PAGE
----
Miguel Ángel Medina, El País :

Greenhouse gas emissions have fallen in the center of Madrid after City Hall launched a pioneering program on November 30, 2018 to curb air pollution and increase the space given to pedestrians. […] According to a study conducted to measure the environmental impact of Madrid Central, emissions of nitrogen oxide (NOx), a polluting gas released by vehicles, fell by 38% in Madrid’s center the first month the program was implemented, while carbon dioxide (CO2) emissions dropped by 14.2%.

David Roberts, Vox :

Salvador Rueda is gripped by a vision for Barcelona. […] The plan, which contains not only superblocks but comprehensive programs for green space, bicycle and bus networks, and much more, will not eliminate cars in the city, or deny one to anyone who needs one. But it will radically reduce their prevalence, the amount of space they occupy, and demand for their services. If it is fully implemented (a task that could take multiple administrations, even multiple generations), it could make Barcelona the first plausibly “post-car” major city in the world — a place where most streets are not for cars and most people don’t have one.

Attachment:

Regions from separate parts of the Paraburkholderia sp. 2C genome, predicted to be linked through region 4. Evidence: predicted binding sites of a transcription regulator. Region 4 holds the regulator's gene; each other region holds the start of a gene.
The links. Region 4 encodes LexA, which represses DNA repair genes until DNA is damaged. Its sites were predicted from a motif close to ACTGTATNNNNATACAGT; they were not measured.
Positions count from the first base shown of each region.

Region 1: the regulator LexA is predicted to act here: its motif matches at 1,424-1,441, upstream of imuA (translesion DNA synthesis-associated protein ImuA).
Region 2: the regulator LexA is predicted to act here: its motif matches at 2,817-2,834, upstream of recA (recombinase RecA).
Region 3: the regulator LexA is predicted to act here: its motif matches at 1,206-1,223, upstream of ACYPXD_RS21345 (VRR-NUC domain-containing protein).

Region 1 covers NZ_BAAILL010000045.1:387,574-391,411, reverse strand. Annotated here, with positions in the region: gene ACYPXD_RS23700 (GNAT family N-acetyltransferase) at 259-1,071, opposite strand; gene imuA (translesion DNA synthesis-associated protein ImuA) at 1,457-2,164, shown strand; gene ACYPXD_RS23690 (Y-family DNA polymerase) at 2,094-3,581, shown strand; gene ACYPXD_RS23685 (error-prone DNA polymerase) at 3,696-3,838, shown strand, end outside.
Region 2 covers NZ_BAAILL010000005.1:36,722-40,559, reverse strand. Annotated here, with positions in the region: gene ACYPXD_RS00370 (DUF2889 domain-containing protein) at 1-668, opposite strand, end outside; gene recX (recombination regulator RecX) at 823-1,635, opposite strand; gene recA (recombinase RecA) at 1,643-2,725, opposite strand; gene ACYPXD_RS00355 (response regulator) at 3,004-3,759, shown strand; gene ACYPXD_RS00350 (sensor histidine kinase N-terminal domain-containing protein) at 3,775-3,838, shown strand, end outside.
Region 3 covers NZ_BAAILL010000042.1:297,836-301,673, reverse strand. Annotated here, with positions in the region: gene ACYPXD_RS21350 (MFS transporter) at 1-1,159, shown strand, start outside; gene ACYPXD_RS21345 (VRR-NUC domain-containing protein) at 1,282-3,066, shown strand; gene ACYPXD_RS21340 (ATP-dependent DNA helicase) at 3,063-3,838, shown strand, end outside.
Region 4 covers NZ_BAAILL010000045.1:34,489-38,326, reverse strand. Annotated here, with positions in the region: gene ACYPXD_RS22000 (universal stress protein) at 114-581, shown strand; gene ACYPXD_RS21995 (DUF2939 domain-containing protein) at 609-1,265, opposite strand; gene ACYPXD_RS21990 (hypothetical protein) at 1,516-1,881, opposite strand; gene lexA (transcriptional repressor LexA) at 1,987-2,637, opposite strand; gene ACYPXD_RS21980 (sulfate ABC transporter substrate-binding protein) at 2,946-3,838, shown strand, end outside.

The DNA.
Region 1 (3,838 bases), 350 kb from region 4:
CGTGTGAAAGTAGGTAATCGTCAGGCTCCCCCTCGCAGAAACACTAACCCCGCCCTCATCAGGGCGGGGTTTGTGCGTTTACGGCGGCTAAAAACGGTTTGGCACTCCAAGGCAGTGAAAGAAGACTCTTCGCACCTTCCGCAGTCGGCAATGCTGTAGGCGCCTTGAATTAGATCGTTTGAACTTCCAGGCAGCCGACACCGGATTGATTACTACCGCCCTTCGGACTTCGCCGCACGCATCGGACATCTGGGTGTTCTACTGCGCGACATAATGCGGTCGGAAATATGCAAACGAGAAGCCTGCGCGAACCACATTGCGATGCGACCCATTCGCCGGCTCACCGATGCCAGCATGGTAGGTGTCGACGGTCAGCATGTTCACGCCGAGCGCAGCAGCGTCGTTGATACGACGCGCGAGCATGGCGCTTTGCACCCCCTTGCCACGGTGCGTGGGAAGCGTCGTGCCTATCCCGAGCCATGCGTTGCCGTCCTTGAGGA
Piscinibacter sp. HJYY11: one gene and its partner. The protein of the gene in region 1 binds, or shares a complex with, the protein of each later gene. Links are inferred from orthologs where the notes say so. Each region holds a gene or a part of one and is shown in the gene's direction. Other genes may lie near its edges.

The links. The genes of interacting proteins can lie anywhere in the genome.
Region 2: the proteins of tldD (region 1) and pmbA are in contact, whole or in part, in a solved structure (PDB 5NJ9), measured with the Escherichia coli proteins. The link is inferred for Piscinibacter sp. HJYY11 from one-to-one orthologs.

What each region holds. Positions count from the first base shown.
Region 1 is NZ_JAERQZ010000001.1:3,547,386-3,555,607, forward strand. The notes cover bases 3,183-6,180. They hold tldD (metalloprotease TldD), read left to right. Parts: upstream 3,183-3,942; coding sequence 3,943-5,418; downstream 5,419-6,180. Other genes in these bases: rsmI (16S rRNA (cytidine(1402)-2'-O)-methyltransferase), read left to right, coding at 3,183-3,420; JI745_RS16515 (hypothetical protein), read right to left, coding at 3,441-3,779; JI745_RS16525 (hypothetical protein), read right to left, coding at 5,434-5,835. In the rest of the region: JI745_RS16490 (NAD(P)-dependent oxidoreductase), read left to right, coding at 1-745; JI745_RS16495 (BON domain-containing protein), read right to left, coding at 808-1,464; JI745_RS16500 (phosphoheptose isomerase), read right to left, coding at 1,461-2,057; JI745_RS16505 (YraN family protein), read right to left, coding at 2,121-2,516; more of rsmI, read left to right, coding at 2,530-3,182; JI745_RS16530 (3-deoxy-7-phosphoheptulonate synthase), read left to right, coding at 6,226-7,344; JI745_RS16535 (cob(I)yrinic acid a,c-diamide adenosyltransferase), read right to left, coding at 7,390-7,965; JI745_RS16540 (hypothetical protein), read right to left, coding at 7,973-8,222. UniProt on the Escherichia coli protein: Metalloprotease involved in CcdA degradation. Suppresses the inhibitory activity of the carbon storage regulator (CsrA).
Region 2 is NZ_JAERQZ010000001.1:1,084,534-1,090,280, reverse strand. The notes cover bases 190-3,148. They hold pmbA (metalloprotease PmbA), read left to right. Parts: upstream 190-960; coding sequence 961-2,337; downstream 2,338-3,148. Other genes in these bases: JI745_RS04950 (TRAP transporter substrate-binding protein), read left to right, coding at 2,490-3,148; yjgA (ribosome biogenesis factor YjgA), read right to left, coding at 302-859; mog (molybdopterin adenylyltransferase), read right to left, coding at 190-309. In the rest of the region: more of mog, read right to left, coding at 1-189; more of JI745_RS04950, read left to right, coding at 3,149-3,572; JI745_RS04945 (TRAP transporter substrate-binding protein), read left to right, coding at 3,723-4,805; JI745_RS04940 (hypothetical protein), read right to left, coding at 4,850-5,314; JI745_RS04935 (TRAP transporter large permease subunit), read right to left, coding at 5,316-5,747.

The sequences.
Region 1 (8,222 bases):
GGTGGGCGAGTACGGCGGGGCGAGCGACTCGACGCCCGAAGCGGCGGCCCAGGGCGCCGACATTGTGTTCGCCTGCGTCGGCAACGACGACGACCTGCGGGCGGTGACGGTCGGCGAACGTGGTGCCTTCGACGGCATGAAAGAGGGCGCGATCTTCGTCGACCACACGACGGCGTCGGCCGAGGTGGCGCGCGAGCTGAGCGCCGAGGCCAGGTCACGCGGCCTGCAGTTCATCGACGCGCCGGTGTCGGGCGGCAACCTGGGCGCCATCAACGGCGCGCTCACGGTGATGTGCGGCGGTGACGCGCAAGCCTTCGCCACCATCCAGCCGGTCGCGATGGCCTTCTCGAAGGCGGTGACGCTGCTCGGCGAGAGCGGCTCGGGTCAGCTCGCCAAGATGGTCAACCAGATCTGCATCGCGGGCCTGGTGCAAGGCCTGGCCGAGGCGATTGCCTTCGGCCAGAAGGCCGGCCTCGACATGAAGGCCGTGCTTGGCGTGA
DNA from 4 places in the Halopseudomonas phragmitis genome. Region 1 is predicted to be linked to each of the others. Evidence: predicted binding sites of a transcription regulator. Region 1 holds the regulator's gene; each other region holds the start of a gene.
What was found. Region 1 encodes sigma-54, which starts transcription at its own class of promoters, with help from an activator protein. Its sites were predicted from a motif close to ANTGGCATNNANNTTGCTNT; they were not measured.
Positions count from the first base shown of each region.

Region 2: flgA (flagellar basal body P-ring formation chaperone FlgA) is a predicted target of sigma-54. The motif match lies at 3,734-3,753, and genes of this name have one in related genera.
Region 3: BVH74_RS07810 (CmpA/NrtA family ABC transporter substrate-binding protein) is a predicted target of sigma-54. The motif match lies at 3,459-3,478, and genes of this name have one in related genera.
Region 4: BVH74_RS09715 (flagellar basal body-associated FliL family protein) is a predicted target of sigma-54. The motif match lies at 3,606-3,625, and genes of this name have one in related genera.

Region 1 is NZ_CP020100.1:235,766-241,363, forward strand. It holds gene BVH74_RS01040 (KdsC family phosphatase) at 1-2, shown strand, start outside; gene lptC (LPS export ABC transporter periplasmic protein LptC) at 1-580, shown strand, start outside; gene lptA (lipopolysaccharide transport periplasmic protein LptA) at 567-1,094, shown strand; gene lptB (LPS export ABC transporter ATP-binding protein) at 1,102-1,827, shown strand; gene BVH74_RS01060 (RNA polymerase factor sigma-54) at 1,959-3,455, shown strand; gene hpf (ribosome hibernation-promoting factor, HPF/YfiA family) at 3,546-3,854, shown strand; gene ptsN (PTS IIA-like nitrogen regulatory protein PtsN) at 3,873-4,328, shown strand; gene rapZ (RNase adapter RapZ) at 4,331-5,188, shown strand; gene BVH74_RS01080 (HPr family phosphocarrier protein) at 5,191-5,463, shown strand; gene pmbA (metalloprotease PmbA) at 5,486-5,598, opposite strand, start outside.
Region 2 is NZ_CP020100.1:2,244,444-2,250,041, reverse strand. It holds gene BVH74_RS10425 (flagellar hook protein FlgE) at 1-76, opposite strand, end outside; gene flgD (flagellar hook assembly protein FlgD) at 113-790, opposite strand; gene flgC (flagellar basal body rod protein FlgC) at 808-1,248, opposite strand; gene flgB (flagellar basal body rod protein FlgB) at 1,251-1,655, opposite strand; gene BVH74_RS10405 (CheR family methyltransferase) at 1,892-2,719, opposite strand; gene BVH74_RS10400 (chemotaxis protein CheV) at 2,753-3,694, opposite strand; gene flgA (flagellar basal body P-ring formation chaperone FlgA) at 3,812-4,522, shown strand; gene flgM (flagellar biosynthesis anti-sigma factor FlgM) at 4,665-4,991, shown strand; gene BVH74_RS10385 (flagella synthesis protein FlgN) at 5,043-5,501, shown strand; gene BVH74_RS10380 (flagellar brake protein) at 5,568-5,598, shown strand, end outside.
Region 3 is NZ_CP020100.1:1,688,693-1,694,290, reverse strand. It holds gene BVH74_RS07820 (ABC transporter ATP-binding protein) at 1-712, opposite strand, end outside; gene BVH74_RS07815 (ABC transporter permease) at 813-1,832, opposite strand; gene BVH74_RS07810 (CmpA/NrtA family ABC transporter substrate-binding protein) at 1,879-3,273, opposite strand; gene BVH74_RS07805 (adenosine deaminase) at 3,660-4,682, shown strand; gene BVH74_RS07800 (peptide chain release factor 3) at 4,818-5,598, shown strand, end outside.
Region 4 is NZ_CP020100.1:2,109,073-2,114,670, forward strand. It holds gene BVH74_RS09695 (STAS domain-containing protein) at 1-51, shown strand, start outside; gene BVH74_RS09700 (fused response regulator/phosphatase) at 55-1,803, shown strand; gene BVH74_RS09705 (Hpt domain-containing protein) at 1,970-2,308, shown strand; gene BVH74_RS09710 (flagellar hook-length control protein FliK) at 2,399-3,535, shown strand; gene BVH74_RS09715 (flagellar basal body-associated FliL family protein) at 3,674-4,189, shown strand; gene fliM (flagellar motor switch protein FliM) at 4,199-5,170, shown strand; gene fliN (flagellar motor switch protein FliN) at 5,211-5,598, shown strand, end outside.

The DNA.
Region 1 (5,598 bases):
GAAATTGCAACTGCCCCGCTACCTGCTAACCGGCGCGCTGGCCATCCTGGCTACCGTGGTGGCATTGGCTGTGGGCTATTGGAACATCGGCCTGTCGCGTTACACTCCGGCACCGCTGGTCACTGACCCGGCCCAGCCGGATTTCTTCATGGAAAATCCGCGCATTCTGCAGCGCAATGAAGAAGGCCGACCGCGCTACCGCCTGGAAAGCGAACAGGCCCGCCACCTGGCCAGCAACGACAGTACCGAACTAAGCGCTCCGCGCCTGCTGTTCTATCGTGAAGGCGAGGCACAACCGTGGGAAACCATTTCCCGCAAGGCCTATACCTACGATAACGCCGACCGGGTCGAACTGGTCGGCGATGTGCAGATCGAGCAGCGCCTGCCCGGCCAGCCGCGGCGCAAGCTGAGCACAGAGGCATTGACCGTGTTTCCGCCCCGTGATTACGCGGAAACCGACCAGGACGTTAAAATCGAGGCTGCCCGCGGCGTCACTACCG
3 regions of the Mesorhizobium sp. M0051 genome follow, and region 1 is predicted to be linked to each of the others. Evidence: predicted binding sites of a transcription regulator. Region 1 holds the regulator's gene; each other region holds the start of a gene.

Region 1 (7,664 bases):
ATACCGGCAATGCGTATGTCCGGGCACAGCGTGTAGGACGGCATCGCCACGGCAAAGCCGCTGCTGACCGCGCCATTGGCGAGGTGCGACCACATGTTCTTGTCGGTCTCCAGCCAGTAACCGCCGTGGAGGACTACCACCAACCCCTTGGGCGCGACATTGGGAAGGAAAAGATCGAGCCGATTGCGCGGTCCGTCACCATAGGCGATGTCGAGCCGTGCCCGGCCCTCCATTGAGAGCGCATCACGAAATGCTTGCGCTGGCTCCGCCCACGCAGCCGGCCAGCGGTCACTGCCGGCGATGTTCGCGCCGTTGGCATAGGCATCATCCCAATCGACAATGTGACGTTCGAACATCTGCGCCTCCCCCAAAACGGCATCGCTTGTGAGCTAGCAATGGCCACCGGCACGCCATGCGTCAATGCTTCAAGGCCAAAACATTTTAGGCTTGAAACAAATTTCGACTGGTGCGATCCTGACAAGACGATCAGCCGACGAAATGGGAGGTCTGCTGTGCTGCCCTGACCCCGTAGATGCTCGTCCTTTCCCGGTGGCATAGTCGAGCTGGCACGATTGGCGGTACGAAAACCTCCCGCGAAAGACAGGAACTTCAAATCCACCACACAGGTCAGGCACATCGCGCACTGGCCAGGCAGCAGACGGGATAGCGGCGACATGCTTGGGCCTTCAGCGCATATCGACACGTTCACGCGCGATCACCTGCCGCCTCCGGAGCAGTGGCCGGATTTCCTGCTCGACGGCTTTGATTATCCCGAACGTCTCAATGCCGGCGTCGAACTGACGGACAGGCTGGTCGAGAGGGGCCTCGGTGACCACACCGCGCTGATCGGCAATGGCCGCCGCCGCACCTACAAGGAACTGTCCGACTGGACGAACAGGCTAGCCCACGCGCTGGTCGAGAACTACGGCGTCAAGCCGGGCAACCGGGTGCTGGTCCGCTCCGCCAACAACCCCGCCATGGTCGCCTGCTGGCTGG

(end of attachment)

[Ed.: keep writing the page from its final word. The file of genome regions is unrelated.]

Les Espagnols comptent bien bouter la voiture hors de leurs villes — après tout, ils ont une expérience de la reconquête. Dès 1999, Pontevedra a inversé le rapport de force entre les piétons et les automobilistes, favorisant les modes doux sans bannir la voiture. Son plan piétonnier « Metrominuto » a fait des émules dans le monde entier. Plus récemment, Séville a investi le cout de trois kilomètres de tramway pour développer son réseau de pistes cyclables, qui s’étend désormais sur cent-soixante-dix kilomètres. Son modèle de transformation urbaine inspire de nombreuses métropoles européennes. Comme quoi, quand on veut…